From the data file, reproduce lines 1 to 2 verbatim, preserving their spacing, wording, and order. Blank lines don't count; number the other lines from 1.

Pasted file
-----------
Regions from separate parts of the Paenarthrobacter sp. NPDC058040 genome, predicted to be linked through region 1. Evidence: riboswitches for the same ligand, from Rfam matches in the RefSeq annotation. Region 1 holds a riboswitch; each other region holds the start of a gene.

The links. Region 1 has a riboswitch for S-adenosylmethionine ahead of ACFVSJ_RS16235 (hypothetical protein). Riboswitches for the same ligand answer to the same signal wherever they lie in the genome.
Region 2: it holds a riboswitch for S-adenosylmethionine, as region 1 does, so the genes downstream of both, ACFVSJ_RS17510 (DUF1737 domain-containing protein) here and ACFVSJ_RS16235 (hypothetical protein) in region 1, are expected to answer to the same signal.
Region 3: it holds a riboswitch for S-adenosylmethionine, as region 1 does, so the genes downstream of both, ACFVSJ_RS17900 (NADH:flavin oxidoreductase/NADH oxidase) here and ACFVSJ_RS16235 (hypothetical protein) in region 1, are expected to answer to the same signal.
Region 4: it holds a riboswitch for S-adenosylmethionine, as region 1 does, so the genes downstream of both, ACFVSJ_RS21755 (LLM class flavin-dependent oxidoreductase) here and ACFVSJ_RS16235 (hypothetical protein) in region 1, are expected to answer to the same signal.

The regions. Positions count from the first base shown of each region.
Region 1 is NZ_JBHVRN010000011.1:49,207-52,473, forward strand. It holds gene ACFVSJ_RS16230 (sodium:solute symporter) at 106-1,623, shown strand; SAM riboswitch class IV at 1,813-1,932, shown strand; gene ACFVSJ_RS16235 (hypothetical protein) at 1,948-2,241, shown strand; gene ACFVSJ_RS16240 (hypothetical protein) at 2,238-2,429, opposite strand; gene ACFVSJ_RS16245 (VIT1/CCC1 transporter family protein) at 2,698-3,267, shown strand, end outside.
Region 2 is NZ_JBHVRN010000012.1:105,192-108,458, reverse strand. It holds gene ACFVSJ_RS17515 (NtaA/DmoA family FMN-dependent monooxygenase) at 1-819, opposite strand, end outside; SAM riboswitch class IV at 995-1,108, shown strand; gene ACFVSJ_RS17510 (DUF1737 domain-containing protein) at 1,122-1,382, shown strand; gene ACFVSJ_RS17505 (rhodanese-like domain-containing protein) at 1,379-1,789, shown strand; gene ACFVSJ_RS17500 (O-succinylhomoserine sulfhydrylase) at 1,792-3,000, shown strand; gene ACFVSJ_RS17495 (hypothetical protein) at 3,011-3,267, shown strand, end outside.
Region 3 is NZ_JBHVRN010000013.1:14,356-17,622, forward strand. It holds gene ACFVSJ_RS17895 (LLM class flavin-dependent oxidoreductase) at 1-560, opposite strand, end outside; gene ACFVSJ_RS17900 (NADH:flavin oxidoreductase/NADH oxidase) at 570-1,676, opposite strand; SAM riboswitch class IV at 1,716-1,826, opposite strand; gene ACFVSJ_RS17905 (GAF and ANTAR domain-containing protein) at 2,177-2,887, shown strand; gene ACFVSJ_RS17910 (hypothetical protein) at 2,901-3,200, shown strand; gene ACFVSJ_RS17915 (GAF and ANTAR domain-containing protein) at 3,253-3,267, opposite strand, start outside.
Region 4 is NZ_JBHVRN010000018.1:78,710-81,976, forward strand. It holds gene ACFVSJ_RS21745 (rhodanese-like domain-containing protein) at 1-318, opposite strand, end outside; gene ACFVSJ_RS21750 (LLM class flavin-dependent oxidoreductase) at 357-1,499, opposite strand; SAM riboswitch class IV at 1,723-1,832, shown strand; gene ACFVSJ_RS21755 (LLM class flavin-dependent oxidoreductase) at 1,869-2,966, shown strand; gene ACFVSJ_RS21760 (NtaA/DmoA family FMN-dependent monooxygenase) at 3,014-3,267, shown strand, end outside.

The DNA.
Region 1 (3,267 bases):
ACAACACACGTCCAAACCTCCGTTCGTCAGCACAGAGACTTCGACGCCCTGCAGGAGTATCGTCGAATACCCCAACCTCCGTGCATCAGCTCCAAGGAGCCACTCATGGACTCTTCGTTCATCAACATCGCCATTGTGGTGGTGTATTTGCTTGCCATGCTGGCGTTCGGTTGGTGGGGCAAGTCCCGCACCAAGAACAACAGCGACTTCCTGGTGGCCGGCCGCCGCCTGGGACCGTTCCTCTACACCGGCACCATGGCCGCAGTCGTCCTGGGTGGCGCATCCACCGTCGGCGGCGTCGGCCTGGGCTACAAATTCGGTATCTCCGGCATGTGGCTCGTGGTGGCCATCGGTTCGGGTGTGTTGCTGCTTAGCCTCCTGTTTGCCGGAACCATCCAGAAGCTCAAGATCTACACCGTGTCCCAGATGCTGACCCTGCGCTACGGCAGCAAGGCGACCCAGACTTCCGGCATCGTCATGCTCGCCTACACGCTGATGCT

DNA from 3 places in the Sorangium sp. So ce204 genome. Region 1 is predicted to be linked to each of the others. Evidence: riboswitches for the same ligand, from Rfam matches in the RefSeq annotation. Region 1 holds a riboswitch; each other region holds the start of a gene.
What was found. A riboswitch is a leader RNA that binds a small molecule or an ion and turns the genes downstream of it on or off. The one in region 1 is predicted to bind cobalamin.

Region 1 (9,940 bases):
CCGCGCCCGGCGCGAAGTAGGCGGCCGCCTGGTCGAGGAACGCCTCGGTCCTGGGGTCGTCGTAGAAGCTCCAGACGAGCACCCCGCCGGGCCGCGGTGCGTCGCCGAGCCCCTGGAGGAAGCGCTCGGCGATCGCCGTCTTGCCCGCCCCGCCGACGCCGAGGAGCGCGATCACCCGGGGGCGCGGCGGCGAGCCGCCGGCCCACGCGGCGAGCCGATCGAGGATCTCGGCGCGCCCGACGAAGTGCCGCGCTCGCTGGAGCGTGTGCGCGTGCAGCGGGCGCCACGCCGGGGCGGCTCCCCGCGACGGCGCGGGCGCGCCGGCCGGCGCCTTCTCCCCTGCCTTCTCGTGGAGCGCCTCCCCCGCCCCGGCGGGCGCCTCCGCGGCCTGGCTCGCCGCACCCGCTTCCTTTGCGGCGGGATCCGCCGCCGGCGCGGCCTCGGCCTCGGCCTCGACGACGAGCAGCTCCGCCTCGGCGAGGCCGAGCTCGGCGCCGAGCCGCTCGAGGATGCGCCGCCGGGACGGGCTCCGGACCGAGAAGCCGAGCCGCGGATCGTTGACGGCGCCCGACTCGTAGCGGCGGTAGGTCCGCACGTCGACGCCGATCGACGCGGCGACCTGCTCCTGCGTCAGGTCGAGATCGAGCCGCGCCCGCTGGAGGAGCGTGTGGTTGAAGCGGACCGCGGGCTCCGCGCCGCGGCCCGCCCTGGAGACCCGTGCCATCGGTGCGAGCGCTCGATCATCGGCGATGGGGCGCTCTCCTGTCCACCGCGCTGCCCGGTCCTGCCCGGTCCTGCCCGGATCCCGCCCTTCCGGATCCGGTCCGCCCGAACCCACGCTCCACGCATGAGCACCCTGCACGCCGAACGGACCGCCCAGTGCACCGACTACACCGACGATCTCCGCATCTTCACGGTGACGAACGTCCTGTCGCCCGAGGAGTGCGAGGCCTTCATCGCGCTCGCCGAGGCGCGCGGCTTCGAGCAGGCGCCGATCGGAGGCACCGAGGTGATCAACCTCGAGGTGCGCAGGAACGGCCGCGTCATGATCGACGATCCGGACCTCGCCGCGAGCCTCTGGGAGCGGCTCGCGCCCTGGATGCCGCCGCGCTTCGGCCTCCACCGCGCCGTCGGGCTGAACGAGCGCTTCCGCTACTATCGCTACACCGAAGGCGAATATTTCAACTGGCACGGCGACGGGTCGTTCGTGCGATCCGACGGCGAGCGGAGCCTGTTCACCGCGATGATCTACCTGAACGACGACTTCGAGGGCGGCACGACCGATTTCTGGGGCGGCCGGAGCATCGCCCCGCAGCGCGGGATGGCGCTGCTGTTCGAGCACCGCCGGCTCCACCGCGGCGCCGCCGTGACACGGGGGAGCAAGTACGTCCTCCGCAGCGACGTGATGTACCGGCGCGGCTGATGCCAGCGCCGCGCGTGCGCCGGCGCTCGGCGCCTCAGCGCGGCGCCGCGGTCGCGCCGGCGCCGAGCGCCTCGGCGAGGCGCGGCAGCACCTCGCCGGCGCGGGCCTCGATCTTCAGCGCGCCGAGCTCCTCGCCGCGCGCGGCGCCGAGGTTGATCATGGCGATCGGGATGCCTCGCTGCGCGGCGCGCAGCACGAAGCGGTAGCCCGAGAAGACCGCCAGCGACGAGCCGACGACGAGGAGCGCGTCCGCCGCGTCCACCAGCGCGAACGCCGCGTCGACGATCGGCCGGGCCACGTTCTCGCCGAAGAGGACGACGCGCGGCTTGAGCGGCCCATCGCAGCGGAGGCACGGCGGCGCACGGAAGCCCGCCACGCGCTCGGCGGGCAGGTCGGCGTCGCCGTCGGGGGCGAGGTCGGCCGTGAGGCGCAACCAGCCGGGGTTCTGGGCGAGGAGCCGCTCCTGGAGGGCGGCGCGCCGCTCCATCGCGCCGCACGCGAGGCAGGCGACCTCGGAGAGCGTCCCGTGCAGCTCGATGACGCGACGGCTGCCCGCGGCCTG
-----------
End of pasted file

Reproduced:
Regions from separate parts of the Paenarthrobacter sp. NPDC058040 genome, predicted to be linked through region 1. Evidence: riboswitches for the same ligand, from Rfam matches in the RefSeq annotation. Region 1 holds a riboswitch; each other region holds the start of a gene.

The links. Region 1 has a riboswitch for S-adenosylmethionine ahead of ACFVSJ_RS16235 (hypothetical protein). Riboswitches for the same ligand answer to the same signal wherever they lie in the genome.